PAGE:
The Most Important Thing: Validation.

The appointment with C. when I was prescribed the oxygen for home use went so badly I didn’t write much about it. I cried; I basically begged. My pain therapist had thought my case warranted a prescription for narcotics, and made me feel like I mattered, like how I felt and feared mattered.  The nurse I talked to that day made me feel the same way. But at my actual appointment, C, who, to be fair took a very long time with me even though I was double-booked, said over and over “I hear what you’re saying, but…” 

BUT she did not hear what I was saying. Or she did, but she didn’t care. She didn’t care that I had wanted to die in that ER that night, that I was screaming and kicking and out of my head crazy. She said her first thought was a “drug reaction.” She didn’t even believe the headache was REAL. She ended the appointment by saying “Your treatment is up to you now. And God.”

Enough said, right there. God? Really? No matter that I’m an atheist, that was not appropriate. No narcotics for you, but here, have some air, and some Holy Spirit. And use Sumatriptan injections instead of the tablets that work for you so well. Even though they’re on like permanent backorder, so you can’t even get the auto-injector anymore. She had no idea. I had to pry open the cartridges and use a Q-Tip to depress the plunger. And not once have I gotten satisfactory results from an Imitrex injection since I got the prescription. The tablets still work better, and it’s not just the convenience, though that’s part of it. Even though I no longer work, I don’t have the kind of life where the minute I feel a headache coming (EVERY DAY) I can lie down with an injection and an oxygen mask on my face for an hour. Sorry, no. J works all the time because we’re broke. And the kids are now home for the summer. I am grateful for the oxygen, don’t get me wrong. But like most things, it doesn’t really stop a migraine once I’m above a 4. And for clusters, a bit more than the 10 LPM I was prescribed is required. In the hospital that oxygen was like RUSHING at my mouth and nose like a gust of wind, which is why it worked. I now have my tanks set at 15, the minimum needed to help break up a cluster, but my new clusterhead buddies tell me 20-25 is best. And my machine only goes up to 10, no higher.

So I have been feeling overwhelmed, full of anxiety, and scared. Invalidated and scorned. Continuing to get pain meds through inappropriate means (VERY inappropriate at times, which I’m not proud of). I was fully honest with my new GP, Dr. S, today. She is an osteopath and not big on prescribing. Wonderful with women’s issues, in an office that welcomes any and all patients, even those on Medicaid. Dr. S cares, compassionately, for the WHOLE patient. She had referred me to a pain clinic she likes to get pain meds, and I never went because I was so afraid to cross Dr. T. She had ordered a bunch of bloodwork, and a mammogram, and there was a weird result to my glucose test which made me feel not super keen on Dr S because apparently according to that test I was “pre-diabetic.” Turns out the one swig of Coke with which I took my pills that morning skewed the test, and my glucose is fine. And she was horrified by my ER experience and said that while she really doesn’t write for pain meds for something complicated like migraine, she really really wants me to go to that pain clinic she recommended, and if the fallout with Dr. T is that severe, maybe she isn’t the best neurologist for me, best in the area or no. I took a deep breath and agreed.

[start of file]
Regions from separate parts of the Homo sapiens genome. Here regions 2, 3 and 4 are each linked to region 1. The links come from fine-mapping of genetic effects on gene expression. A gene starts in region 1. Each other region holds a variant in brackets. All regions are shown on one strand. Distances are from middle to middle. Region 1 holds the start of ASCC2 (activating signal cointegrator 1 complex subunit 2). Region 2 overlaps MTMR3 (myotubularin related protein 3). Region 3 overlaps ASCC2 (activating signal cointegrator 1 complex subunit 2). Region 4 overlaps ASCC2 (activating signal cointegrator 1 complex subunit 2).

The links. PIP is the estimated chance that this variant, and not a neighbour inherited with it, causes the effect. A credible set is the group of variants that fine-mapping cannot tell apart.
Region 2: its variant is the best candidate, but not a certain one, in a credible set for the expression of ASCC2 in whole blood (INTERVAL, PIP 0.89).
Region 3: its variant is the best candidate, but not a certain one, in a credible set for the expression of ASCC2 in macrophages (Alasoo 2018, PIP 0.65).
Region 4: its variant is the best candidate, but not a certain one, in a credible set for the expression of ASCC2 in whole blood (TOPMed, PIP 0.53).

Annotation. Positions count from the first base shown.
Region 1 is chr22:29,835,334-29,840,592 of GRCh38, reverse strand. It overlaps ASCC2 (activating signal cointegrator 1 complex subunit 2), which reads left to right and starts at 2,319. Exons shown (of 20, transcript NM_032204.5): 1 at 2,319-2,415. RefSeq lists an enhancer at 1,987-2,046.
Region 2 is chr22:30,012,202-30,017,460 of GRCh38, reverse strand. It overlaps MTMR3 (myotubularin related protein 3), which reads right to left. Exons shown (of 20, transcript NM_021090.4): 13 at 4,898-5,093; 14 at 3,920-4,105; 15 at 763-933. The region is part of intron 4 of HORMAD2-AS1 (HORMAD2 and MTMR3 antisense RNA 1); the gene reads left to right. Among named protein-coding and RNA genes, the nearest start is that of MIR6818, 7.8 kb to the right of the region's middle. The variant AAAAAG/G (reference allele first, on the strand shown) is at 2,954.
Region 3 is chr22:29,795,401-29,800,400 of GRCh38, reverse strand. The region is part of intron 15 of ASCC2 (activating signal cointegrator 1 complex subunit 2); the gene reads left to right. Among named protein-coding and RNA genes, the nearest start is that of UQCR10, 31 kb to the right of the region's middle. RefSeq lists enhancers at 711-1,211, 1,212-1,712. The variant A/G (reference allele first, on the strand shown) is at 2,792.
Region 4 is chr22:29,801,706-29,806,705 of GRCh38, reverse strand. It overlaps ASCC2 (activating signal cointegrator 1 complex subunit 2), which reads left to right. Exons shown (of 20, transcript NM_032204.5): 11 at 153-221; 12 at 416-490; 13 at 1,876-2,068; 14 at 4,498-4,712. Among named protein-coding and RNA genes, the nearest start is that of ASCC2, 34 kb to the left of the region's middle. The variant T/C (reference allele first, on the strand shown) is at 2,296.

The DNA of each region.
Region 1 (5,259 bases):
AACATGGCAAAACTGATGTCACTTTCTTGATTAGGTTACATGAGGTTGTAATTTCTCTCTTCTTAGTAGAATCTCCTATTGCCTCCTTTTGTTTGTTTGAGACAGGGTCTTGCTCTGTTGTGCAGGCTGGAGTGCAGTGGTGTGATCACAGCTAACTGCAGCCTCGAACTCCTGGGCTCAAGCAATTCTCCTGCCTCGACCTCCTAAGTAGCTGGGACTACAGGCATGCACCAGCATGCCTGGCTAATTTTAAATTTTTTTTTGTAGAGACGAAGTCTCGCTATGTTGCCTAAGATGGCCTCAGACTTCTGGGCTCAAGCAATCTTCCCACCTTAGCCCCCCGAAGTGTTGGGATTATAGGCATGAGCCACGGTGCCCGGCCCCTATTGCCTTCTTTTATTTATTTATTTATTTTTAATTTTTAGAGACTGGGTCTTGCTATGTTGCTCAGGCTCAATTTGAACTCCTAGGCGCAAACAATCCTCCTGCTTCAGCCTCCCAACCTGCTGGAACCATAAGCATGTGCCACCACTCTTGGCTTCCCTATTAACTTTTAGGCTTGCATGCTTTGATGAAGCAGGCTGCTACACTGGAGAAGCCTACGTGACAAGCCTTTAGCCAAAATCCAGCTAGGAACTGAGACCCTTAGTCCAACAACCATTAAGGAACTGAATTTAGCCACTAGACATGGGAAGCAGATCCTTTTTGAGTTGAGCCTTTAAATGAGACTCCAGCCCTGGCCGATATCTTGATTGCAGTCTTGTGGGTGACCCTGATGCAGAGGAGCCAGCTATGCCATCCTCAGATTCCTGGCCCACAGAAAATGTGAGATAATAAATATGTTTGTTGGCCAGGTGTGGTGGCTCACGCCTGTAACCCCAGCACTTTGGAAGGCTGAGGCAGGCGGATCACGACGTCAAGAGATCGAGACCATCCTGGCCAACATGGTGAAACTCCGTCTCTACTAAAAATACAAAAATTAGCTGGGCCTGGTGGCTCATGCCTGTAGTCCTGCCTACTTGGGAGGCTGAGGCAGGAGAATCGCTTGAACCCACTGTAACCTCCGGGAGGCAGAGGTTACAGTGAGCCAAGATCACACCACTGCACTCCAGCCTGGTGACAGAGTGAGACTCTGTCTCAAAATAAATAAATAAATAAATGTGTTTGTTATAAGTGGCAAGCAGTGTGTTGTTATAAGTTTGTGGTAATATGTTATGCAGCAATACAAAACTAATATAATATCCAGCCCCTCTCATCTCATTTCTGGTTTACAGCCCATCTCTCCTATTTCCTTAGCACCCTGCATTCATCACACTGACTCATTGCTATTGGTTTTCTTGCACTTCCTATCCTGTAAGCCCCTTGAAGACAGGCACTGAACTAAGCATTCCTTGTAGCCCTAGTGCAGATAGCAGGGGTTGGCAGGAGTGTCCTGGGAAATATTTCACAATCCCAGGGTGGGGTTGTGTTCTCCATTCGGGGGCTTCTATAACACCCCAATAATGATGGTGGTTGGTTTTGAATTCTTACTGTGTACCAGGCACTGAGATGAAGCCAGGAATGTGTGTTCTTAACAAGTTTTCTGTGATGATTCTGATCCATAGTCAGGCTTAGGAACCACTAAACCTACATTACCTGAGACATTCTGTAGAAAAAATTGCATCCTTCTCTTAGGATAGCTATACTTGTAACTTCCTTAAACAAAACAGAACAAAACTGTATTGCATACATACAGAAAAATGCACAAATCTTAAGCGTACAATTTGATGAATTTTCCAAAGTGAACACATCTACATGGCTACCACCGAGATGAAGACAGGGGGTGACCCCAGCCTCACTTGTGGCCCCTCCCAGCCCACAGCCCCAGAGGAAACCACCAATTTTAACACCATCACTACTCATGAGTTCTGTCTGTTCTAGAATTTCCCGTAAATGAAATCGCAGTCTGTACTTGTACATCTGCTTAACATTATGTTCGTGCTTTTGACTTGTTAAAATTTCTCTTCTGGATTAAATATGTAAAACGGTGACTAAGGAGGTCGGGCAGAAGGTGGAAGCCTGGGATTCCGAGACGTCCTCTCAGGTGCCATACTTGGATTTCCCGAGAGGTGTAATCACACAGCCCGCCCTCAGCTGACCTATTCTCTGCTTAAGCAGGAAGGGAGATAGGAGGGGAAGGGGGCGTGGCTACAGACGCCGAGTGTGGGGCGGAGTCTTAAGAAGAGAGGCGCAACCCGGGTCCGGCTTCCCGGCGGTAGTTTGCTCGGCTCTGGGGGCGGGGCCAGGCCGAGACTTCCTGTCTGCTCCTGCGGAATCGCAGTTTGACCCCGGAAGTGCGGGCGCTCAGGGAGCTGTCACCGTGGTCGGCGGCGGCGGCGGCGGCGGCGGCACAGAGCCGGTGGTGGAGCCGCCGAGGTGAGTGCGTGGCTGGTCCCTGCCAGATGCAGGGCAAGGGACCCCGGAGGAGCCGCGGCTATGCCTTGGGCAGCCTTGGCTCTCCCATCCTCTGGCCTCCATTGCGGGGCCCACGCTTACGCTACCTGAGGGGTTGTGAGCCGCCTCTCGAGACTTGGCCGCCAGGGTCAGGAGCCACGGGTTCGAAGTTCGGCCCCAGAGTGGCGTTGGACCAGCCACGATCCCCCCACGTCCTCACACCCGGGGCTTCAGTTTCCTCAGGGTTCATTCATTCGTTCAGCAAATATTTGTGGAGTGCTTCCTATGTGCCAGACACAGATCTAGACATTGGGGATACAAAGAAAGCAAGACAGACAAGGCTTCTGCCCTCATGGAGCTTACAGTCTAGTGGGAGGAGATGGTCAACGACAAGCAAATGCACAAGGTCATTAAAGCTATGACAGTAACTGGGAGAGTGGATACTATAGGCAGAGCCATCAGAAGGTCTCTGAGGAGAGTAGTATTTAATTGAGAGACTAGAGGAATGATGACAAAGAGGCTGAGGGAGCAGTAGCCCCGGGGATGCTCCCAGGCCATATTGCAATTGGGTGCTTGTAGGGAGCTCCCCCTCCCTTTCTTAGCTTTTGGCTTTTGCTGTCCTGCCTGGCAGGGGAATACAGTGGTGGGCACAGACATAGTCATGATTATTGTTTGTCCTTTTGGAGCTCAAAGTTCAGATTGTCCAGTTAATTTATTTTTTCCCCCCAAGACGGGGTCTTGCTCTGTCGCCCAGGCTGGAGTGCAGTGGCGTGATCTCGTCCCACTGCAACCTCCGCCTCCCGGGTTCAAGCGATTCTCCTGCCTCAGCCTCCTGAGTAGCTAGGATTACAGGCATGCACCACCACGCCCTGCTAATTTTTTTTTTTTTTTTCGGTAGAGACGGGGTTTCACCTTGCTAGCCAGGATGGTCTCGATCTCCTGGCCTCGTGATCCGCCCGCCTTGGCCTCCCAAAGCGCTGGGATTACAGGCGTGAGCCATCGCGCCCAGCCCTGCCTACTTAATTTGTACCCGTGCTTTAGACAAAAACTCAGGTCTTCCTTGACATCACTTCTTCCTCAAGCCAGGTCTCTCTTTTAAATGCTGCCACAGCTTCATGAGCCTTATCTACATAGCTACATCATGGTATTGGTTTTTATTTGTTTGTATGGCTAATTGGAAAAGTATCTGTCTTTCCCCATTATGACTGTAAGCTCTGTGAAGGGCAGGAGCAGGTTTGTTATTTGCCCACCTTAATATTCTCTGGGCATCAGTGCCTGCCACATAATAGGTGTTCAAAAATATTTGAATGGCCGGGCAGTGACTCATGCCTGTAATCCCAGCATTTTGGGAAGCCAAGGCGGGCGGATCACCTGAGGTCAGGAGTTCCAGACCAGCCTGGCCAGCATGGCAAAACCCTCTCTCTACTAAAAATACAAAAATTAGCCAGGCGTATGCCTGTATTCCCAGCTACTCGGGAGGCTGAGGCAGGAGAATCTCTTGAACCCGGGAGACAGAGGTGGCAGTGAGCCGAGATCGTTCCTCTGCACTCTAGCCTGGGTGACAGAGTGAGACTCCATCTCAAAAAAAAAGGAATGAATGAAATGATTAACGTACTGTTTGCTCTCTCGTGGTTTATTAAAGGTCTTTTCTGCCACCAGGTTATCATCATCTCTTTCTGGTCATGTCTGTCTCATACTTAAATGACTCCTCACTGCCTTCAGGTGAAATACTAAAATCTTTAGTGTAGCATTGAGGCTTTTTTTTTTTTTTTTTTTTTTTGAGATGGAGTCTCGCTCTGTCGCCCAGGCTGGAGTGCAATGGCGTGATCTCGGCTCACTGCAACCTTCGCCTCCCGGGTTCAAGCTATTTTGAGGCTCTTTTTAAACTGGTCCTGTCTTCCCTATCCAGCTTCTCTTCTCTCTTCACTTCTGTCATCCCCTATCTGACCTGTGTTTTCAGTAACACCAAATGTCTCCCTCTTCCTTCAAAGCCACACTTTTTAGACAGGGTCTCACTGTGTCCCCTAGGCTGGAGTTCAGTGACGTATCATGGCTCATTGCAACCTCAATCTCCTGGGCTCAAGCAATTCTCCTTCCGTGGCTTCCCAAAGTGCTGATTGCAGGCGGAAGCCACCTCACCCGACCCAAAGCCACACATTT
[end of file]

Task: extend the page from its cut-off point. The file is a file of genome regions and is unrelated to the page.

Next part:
When Dr. S came back with the paperwork, she had even written me a tiny script for Norco, because she felt it was the right thing to do. I almost wept. The new pain clinic hasn’t called yet, but I should be able to get in there in just a few weeks for an appointment. 

Because no matter how much I respect my neurologist, I KNOW my pain. And I know I need occasional narcotic pain medication. I am my own advocate, my own voice, my pain’s voice. I deserve the best, open-minded care, tailored to ME.  No matter how hard I have to work to get it.

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One thought on “The Most Important Thing: Validation.

  1. Reblogged this on My Migraine Family and commented:
    Simply put, it just should not be this hard. It certainly shouldn’t be this hard to be believed.
    ___________________________

    If you are interested in sharing a story with me about a specific experience you had with a medical provider not listening to you, upsetting you, not seeing you as a woman instead of “the next patient to get through” or otherwise not acknowledging your agency as a human being, please contact me using the form below. I am specifically interested at this time in women’s stories. I recognize men have issues with the medical system, too, but that’s simply not my emphasis at the moment. I will clarify, however, that my definition of woman is yours – however and whenever you came to own that term as part of who you are. By sharing your story with me, you are giving me permission to publish your story. Thank you.

    [contact-form][contact-field label='Name' type='name' required='1'/][contact-field label='Email' type='email' required='1'/][contact-field label='Website' type='url'/][contact-field label='Comment' type='textarea' required='1'/][/contact-form]

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